Originally posted by heatseeker View Post
                              The whole concept of the Primal Blueprint is that our bodies evolved to be lean fat-burning machines, and that our recent Western environment of high-sugar, high-grain, high-PUFA diets and low-movement lifestyles render our bodies incapable of self-regulating things like fat storage and blood sugar--use of energy, basically--in the most efficient way possible. And that by returning to the style of diet and movement by which our bodies evolved, we can fix these problems and turn our bodies back into the lean fat-burning machines they were meant to be.
                              I guess your posts have touched a nerve in me. I totally relate to it all.

                              Yeah, so I was posting in the potato diet thread that I went for a run at lunch today and somebody responded how could you possibly have the energy to run eating just potatoes? And I'm like what? Why not? If you are a fat-burning beast you ought to be able to run without eating anything at all. In fact, I did exactly that weekend before last. I went out without breakfast and ran for 5 hours. Came home around 3pm. Sat around for half an hour and then had breakfast. No big deal. I obviously can tap into my body fat for energy. So why the hell does it just stay there?

                              So basically, I am a fat-burning machine, but not a very lean one. Does this mean that I'm particularly gifted for endurance activity? If so, is that the effect or the cause? Is carrying all this energy what makes me good at endurance or is it the result of being good at endurance?
                              Female, 5'3", 50, Max squat: 202.5lbs. Max deadlift: 225 x 3.

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                              • #30
                                Originally posted by heatseeker View Post
                                I've done IF in various forms, including a long stint (3-4 months) of Leangains. No effect. Right now I fast Saturday mornings because I don't work out Saturdays and usually don't get hungry until the afternoon. I like fasting, and I think it probably has other non-fat-loss benefits, but it does nothing to help me lost fat.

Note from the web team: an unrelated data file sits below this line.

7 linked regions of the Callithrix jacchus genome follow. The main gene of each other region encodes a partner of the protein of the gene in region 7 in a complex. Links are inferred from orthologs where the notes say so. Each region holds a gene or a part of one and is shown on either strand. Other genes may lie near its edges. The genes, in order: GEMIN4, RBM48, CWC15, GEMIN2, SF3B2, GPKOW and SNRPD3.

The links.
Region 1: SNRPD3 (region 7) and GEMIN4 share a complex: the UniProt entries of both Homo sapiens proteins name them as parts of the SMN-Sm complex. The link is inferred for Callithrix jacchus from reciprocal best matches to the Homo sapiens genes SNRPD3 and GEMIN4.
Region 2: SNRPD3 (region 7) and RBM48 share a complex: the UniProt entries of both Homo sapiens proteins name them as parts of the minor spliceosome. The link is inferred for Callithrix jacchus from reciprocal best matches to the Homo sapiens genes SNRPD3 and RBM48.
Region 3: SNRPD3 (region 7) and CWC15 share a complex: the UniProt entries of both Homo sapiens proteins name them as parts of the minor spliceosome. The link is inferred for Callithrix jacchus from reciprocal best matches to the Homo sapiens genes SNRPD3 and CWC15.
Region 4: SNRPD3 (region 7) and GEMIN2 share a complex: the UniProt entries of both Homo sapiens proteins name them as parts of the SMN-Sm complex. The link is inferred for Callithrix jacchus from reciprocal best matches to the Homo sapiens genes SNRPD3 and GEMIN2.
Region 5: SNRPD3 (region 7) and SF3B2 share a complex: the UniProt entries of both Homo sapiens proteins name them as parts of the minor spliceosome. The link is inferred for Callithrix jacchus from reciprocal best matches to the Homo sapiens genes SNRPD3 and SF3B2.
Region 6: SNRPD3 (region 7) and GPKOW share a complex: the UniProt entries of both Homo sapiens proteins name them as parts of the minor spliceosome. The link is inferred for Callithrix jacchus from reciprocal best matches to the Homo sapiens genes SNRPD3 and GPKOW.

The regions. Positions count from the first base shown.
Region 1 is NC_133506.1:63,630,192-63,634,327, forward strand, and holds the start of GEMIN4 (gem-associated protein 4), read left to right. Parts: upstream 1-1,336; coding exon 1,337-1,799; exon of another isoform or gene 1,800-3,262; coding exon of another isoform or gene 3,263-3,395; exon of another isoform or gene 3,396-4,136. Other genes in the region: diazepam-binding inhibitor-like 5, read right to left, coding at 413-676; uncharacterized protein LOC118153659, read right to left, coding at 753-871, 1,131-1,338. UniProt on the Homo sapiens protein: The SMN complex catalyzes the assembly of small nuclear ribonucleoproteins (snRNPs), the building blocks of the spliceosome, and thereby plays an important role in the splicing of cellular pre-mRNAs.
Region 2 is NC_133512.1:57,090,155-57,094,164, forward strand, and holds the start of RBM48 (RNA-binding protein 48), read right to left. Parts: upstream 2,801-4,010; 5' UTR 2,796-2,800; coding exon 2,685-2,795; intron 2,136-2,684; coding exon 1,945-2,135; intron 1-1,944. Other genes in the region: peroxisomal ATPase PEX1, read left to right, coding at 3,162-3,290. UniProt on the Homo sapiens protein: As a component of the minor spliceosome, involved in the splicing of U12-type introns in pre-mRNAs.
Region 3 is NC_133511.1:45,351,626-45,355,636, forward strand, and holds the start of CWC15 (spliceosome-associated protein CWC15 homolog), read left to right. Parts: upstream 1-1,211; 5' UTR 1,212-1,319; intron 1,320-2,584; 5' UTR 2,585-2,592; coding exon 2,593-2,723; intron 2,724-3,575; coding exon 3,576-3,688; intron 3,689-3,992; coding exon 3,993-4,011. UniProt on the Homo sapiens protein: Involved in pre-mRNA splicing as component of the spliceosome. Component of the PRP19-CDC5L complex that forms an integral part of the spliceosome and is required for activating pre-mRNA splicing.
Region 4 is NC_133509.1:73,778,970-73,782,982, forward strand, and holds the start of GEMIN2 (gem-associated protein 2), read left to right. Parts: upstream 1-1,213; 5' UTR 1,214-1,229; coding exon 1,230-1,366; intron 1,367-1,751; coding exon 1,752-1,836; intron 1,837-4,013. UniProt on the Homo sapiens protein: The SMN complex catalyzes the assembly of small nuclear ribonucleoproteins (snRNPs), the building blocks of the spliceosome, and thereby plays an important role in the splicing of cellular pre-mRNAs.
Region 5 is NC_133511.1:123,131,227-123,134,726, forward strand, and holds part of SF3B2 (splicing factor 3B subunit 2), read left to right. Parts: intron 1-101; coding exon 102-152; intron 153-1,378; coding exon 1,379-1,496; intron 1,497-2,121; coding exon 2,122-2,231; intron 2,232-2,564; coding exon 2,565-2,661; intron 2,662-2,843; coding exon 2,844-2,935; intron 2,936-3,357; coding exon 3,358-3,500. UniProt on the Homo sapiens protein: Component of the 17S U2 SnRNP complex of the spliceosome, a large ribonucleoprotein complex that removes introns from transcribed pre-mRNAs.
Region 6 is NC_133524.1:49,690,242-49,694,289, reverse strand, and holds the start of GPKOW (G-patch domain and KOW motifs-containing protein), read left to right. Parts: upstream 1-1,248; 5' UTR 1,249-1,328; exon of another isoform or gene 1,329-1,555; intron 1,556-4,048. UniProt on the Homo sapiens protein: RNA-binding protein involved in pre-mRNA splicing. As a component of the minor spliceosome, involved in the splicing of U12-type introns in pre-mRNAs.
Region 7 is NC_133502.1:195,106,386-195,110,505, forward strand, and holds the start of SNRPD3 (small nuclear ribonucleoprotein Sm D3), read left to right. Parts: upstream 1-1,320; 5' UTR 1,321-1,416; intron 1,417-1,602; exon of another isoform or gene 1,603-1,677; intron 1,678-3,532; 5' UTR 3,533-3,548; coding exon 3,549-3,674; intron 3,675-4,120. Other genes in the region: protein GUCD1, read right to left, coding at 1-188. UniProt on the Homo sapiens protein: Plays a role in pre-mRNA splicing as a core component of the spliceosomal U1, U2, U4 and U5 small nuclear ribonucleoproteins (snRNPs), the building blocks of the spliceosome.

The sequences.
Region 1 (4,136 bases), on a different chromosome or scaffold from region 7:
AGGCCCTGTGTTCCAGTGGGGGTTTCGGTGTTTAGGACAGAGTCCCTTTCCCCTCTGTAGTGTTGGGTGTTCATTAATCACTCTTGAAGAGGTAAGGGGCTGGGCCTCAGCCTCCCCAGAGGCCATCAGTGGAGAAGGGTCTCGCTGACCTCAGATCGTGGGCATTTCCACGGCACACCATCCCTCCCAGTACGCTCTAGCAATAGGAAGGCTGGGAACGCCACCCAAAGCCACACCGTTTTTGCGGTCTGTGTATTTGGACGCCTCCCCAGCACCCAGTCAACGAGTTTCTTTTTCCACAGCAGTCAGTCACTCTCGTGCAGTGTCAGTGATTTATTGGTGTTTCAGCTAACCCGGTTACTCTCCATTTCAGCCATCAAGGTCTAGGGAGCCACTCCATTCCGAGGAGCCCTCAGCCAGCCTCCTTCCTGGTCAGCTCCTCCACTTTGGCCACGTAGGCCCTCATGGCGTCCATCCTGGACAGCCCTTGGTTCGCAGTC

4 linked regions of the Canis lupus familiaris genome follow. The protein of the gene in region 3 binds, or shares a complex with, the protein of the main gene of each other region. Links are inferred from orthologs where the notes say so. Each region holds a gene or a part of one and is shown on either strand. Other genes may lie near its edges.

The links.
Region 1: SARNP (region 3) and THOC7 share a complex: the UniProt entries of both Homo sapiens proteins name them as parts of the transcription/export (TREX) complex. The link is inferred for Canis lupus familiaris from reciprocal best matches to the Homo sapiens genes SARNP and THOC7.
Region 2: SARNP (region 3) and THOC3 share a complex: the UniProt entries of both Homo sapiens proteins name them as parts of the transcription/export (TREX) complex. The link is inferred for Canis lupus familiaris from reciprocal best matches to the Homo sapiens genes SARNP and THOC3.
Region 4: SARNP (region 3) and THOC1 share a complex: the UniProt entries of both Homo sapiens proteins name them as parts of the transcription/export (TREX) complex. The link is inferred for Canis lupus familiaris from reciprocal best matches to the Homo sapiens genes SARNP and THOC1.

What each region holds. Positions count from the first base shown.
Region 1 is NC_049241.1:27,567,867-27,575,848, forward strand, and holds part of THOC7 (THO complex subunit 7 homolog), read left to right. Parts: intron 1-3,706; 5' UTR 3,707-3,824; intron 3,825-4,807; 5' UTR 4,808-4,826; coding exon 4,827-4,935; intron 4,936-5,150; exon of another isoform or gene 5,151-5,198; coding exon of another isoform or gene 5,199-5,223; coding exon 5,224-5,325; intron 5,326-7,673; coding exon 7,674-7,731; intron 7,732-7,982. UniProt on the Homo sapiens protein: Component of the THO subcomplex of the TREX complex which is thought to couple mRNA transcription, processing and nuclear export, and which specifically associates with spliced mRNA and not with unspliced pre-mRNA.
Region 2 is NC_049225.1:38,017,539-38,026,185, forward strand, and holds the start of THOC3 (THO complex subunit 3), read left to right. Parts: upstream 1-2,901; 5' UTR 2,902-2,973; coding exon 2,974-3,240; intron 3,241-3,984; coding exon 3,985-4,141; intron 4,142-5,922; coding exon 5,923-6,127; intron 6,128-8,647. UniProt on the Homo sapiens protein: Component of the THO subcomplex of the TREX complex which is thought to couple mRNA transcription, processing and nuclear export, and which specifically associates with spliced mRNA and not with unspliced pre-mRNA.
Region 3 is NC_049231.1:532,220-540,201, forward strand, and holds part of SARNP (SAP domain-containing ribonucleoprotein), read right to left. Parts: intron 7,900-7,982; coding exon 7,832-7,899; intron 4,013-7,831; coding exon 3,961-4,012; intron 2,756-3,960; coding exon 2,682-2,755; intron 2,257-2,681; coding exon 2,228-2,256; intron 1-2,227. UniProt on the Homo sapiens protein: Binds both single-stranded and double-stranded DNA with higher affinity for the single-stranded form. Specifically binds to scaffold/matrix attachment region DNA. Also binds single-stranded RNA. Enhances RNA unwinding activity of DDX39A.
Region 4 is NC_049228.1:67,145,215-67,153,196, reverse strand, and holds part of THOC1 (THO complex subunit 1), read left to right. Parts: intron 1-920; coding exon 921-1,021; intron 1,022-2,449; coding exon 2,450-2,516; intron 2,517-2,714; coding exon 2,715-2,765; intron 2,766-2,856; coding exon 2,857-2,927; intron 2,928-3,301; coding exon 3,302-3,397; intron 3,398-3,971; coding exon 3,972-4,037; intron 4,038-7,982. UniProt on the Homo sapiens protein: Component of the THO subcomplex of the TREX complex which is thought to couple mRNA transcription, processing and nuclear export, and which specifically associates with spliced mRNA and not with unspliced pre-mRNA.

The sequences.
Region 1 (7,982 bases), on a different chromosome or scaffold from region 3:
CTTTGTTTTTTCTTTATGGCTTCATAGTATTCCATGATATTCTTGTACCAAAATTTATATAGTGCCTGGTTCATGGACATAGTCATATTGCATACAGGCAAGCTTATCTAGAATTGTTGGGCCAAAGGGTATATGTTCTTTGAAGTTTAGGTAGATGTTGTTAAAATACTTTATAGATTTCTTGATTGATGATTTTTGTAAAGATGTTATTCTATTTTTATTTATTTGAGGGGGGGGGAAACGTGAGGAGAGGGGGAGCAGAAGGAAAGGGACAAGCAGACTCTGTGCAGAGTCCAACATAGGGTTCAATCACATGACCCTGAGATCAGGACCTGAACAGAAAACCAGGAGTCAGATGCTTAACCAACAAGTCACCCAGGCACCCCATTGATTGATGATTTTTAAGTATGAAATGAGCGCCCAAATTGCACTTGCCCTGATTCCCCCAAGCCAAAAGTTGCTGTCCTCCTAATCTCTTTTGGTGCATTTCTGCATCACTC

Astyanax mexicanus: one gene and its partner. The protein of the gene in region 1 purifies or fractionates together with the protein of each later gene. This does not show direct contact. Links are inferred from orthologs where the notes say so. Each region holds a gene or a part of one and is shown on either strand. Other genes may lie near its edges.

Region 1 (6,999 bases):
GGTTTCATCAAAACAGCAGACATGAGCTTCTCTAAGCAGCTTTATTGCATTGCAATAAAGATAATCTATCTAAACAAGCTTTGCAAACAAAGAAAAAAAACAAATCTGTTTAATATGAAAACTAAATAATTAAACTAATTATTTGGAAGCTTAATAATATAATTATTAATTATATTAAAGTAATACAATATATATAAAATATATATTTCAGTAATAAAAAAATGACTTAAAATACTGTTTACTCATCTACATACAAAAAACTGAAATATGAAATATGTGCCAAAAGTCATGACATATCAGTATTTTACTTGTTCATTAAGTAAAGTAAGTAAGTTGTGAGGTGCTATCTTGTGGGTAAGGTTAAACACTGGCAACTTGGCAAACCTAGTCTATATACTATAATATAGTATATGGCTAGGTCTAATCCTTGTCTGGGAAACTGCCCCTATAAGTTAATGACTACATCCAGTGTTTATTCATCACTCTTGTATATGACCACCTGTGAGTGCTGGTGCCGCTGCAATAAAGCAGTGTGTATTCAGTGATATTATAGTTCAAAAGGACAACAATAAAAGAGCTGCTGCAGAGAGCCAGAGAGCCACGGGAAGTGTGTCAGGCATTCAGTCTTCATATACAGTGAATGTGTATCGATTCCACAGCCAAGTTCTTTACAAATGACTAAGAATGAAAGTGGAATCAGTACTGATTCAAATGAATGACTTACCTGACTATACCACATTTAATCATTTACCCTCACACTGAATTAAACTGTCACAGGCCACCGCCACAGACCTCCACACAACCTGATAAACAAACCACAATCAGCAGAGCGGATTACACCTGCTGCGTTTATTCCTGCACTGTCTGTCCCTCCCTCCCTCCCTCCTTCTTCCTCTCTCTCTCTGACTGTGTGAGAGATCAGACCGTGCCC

Anytime I try a tweak, I give it at least three weeks before deciding it's not doing anything. I've calorie restricted down to 1000/day and all it Reid was make me feel tired and starving, and my workouts sucked. Body comp remained unchanged.

                                The only times in my entire life that I've visibly or measurably lost fat was when I was working out hardcore. As I am now. And like I said, I don't mind working out hardcore. I just want to know why food has no effect on things. And when I say food has no effect on things, it goes both ways--based on past experience, I could eat a cheat meal every single day and it'd also have no effect. I don't know what would happen if I gorged on SAD food constantly, though. And let's just say it's doubtful that I'd ever do that experiment.

                                To those saying "it's hard to lose those last few vanity pounds"--this is not that. I sit between 28 and 30% body fat, and could visibly stand to lose 20 pounds, even 30 if I wanted to be called "lean". And I've never been heavier than this, either. I have literally been at this weight and body comp for a decade with no ability to change it.
                                Hmmmm...I've noticed something similar in that the macro cocktail doesn't really work as well for me. I was trying to keep the carbs low, fat high, protein, moderate and nothing. Finally, I went with my intuition, which I've been ignoring forever, trying these different and fascinating approaches - I can eat 50 bowls of veggies, which probably blows my carb count higher than suggested for fat loss, lower my fat to moderate and have a little protein with each meal and there it was...my body started changing immediately. Who knew - that tiny stupid tweak? Also, at least for me, if my body transforms, I only start noticing in month 3 -nothing at all until at least 3 months have passed from the first day of my latest effort.